Apply a thin line of glue across the middle of the apron, using the pocket's bottom as a guide. Cut a piece of silk ribbon 5" long. Fold in half to find the center. Place centered on the pocket across glue. Cut the ends to points and then seal the ribbon ends with a tiny amount of glue.

Cut two pieces of ribbon slightly longer than the bottom fabric piece. Using a thin layer of Tacky Glue, attach one strip at the top of the bottom fabric and one at the bottom.

Turn the apron over. Add a thin layer of Tacky Glue to each of the four exposed bottom ribbon strips, then press into the back of the apron. This is so that if seen from the side, it gives the illusion of printed fabric on the back.

Measure and cut a piece of ribbon for the neckline of the apron. Glue.

Cut a 3-3/4" piece of ribbon for the apron's neck strap. Apply a small dot of glue where the neckline ribbon meets the left edge of the apron at the arm curve. Press the end of the strap ribbon into it and let dry completely.

Attach the strap's opposite end to the right neckline/arm curve, twisting the ribbon so that the same side of the ribbon is affixed.

Apply a small dot of glue to the center of both places where the neck strap meets the neckline ribbon.

Set a flat back stud/button/pearl on top of the glue. TIP: To pick up the stud/button/pearl easily, wet the flat end of a toothpick with your tongue. Touch it to the center of the right side of the stud. It will stick long enough to place it where you want it.

You can fold and bend the apron into a natural shape. You can also glue down the back ties, and even tie the neck strap into a cute bow.

Or just leave it long like a chef.  I've made dozens of different configurations of these over the years. Just have fun and use your imagination!

Once I had all the linens printed, folded and glued, it was time to load all the seasonal goods that make a house feel like home. I printed a colorful runner and shelf mats to add another layer of interest. Because I wanted to display the top drawer open with folded cloth napkins inside, I added a wood support piece to the bottom of the drawer. This allowed me to securely glue the drawer into position.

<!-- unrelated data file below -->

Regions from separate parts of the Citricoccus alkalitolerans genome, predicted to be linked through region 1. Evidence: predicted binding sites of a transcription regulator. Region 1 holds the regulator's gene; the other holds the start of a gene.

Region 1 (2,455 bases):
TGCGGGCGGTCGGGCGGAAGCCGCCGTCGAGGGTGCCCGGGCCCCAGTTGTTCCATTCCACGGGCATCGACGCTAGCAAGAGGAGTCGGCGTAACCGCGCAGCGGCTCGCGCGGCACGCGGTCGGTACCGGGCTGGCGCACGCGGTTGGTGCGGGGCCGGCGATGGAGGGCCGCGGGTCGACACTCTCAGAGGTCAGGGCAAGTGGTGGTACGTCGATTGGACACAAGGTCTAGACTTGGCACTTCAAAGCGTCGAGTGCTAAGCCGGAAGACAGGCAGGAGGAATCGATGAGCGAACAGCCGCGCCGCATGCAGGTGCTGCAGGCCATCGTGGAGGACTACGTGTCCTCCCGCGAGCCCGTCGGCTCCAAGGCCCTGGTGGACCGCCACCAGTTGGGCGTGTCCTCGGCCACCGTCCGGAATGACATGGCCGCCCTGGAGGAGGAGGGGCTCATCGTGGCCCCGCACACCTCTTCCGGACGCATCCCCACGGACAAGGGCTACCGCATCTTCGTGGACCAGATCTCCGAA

I used tulle for the chicken wire doors. It was yellow, but a quick paint wash made them look rusty.

I played around with the decor items to find the best arrangement. Some pieces needed a little paint and glaze. The empty bottles and pitchers will need fall flowers, but that will come later. I made the wreaths last summer when I was working on the Storybook Cottage's garden. I knew they's come in handy!

And now I'll leave you with shots of the finished back and right walls of the shop. The hutch ended up being the perfect piece for this spot and really allowed me to display a colorful and varied amount of all the good home goods!

In the next few days, I hope to start on the window displays, counter displays and floor displays. Then the flowers the week after. I feel hopeful about having the project pretty close to being finished for the first day of fall, but you know who laughs when we have plans. Either way, I intend to enjoy the journey!

Wishing you all pleasant journeys!

xo xo,